Lizard

Lizard

3.0 1
by Banana Yoshimoto, Ann Sherif
     
 

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I shall refer to her as Lizard here, but not because of the small lizard tattoo that I discovered on her inner thigh.


The woman has round, black eyes that gaze at you with utter detachment, like the eyes of a reptile. Every bend and curve of her small body is cool to the touch, so cool that I want to scoop her up in my two hands.


This may bring

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Overview

I shall refer to her as Lizard here, but not because of the small lizard tattoo that I discovered on her inner thigh.


The woman has round, black eyes that gaze at you with utter detachment, like the eyes of a reptile. Every bend and curve of her small body is cool to the touch, so cool that I want to scoop her up in my two hands.


This may bring to mind the image of a man holding a bunny or a chick, but that's not what I mean. What I imagine is the strange, tickling sensation of sharp claws scampering around in my palms. And then, when I open up my hands to take a peek, a thin, red tongue lashes out. Reflected in those glassy eyes, I see my own lonely face, peering down, looking for something to love and cherish. That's what Lizard feels like to me....

Editorial Reviews

Publishers Weekly - Publisher's Weekly
Japan's Yoshimoto (N.P.) delivers an engaging, rather lightweight collection of six stories chronicling the romantic adventures, spiritual yearnings and familial troubles of a hip set of young, Japanese professionals. Each story is told in a spare, quizzical, highly conversational style, through the eyes of characters who encounter odd coincidences and spiritual epiphanies while attempting to negotiate life's turning points. In the title piece, a man salvages his relationship with his lover, an antisocial acupuncturist with mysterious healing powers whom he calls Lizard, by making a pilgrimage to an ancient temple and sharing disturbing childhood secrets. In ``Blood and Water,'' a woman flees her parents' Buddhist sect in a provincial village, falls in love with a man in Tokyo who makes amulets and gradually comes to terms with her own religious aspirations. ``A Strange Tale from Down by the River'' is an allegory about a woman who abandons a life of shallow sexual exploits, recognizes her own spiritual affinities with the natural world and gets married. A lesser effort from Yoshimoto, yet there's a fleeting pathos to these offbeat tales of a contemporary Tokyo interpenetrated by the routines of modern office life and the animistic forces of the ancient world. (Feb.)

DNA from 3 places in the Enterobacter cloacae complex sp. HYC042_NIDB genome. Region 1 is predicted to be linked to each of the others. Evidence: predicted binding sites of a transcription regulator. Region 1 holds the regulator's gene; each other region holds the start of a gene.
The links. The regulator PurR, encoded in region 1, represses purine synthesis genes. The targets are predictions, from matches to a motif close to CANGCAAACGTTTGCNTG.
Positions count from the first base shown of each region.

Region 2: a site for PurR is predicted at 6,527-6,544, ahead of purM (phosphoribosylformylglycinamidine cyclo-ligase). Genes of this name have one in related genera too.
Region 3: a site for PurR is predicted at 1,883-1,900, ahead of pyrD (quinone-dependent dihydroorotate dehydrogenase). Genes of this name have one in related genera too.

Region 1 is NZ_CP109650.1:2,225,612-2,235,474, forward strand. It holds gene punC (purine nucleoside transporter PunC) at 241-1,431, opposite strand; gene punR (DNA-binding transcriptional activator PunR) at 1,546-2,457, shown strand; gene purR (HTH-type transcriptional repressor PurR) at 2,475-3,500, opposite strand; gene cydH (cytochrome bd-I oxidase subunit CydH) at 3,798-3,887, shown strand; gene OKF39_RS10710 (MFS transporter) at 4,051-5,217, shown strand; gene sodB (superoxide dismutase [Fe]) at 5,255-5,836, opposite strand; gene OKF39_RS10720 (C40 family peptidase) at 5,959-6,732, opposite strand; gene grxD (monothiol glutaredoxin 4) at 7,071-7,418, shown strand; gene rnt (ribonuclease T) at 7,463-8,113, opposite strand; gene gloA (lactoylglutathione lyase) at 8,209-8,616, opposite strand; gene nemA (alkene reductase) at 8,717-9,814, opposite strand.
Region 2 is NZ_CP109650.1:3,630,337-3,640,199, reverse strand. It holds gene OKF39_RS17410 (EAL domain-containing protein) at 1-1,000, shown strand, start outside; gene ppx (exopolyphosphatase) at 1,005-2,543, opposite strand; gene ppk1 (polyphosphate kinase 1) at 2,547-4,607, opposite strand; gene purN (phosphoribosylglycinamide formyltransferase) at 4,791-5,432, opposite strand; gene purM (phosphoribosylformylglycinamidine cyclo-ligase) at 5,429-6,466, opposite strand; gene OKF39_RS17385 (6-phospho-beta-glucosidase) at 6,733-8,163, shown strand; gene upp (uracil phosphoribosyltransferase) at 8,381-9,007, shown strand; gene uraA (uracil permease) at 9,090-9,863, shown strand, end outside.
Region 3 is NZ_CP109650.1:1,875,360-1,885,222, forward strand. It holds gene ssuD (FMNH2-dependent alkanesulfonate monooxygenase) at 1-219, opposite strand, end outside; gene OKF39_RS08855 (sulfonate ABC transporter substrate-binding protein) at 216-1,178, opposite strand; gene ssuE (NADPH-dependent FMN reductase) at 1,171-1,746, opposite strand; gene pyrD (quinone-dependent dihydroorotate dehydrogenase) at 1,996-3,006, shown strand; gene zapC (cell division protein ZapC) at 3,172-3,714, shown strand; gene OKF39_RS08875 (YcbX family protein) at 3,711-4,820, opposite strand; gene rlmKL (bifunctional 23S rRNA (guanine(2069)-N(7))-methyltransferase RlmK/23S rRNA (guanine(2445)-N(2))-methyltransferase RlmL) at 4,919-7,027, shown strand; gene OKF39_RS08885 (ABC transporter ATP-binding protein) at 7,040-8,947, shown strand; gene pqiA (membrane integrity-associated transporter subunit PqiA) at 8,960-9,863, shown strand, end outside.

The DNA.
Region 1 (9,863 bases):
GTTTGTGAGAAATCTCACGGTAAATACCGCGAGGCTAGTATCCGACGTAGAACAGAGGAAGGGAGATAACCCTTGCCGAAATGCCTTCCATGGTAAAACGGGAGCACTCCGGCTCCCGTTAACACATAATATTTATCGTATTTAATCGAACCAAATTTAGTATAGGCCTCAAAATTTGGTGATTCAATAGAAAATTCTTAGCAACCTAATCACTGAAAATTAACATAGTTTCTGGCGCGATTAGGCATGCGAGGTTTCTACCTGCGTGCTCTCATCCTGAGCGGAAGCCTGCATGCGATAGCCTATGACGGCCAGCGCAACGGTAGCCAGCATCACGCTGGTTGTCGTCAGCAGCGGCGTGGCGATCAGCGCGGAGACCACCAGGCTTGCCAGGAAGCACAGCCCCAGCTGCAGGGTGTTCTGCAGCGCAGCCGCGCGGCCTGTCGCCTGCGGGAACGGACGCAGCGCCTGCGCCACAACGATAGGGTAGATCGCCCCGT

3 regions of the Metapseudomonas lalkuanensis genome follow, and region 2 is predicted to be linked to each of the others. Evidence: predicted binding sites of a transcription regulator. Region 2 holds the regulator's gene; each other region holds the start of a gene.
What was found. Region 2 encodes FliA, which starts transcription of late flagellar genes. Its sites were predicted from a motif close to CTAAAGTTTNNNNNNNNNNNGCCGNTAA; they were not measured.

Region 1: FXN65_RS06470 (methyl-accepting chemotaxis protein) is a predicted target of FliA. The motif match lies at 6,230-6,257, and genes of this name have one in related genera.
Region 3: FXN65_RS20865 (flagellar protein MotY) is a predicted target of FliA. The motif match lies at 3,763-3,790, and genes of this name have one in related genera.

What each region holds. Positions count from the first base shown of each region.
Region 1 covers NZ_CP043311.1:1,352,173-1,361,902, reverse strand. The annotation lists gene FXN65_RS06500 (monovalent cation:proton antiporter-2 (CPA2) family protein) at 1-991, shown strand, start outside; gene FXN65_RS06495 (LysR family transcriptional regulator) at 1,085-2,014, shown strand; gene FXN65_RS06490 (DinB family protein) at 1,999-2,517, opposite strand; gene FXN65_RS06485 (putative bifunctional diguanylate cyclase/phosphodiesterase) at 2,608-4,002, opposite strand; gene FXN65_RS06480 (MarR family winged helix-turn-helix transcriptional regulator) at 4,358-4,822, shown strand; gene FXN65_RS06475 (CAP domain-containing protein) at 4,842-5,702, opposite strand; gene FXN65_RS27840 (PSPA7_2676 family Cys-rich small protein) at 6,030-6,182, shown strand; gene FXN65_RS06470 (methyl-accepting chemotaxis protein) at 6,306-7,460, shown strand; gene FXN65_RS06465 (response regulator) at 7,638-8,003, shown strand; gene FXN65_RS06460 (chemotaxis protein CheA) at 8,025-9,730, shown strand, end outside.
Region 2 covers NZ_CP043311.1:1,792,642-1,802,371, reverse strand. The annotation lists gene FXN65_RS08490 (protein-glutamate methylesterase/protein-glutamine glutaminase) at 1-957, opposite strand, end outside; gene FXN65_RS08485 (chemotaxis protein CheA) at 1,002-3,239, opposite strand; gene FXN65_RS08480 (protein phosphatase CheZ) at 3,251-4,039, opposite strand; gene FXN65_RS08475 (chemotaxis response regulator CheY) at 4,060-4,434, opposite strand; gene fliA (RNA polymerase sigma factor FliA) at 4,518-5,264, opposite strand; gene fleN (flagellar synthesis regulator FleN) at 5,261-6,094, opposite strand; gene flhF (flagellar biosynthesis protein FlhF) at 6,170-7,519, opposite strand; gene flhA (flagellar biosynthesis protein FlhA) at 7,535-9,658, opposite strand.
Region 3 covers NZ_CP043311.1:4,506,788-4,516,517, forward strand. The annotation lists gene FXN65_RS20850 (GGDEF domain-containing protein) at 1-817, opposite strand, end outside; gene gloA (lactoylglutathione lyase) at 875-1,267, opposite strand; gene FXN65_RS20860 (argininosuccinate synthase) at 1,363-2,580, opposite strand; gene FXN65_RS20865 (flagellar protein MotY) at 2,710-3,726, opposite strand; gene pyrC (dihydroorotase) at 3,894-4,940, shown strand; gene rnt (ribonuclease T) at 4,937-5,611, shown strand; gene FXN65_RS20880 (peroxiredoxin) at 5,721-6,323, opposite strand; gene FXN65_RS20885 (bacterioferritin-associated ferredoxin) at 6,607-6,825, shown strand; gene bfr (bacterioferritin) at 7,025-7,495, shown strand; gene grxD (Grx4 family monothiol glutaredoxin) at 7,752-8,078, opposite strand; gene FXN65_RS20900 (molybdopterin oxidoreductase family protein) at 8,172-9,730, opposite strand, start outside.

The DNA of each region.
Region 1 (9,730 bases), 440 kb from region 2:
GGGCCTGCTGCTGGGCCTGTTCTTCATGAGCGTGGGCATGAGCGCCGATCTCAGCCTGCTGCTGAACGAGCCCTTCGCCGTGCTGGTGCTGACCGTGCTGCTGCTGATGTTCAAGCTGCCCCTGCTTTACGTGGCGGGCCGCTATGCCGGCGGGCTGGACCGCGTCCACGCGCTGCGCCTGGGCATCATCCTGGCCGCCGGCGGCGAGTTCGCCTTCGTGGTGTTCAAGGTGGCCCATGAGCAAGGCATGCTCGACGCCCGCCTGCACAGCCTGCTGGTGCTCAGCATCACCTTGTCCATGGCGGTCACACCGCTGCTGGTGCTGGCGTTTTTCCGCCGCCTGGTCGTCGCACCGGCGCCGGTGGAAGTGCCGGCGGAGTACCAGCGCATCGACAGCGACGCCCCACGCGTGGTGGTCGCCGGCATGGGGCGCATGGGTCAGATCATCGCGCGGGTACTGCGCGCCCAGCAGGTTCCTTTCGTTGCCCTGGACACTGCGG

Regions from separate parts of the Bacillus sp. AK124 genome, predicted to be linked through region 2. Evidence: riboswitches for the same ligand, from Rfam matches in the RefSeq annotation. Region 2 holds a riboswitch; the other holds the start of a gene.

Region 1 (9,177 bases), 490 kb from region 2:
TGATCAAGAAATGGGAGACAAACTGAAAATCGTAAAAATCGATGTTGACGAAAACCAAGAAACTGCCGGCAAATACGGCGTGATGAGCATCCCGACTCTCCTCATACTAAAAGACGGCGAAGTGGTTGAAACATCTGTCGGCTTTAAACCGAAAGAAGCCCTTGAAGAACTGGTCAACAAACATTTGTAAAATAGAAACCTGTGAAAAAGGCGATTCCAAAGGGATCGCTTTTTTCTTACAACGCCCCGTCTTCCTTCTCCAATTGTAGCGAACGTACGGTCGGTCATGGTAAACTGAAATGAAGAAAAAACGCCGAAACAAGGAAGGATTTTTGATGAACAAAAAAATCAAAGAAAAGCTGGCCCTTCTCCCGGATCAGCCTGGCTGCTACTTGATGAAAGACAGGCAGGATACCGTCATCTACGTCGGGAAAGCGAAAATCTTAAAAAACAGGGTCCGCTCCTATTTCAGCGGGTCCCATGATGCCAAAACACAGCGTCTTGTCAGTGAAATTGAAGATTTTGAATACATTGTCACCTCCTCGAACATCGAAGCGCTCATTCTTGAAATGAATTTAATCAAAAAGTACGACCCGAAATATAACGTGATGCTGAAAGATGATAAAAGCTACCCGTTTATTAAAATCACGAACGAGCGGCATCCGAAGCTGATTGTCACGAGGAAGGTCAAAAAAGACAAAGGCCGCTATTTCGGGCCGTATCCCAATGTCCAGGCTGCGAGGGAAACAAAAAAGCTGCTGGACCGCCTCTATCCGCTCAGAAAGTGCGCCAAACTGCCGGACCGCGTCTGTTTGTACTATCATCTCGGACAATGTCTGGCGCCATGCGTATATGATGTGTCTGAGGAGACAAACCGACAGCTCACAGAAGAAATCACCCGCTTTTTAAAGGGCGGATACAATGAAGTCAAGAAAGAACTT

Library Journal
Enormously popular in Japan, Yoshimoto has gained an American audience with her hip novels Kitchen (LJ 12/92) and NP (LJ 1/94). Her first collection of short stories will appeal strongly to "X-ers." Articulate and young but already jaded and wistful urbanites populate these reflective tales of relationships and discovery. Lacking faith, hope, and a substantive cultural context, the protagonists compensate with self-scrutiny and emotional intrigue. Sometimes they stumble upon magic, as in the figure of the enigmatic healer Lizard or a trenchant shape shifter on a commuter train. Unfortunately, between writing and translation, Yoshimoto's concepts consistently outshine her execution; facile descriptions and narratorial overinterpretation weigh down these thoughtful stories. For young adult and fiction collections.-Janet Ingraham, Worthington P.L, Ohio

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Product Details

ISBN-13:
9780671532765
Publisher:
Washington Square Press
Publication date:
03/01/1996
Edition description:
Original
Pages:
192
Product dimensions:
7.25(w) x 5.00(h) x 0.40(d)
Lexile:
880L (what's this?)

Meet the Author

Banana Yoshimoto has won numerous prizes in her native Japan, and her first book, Kitchen, has sold millions of copies worldwide. Her books have been translated and published in more than twenty countries. She lives in Tokyo.

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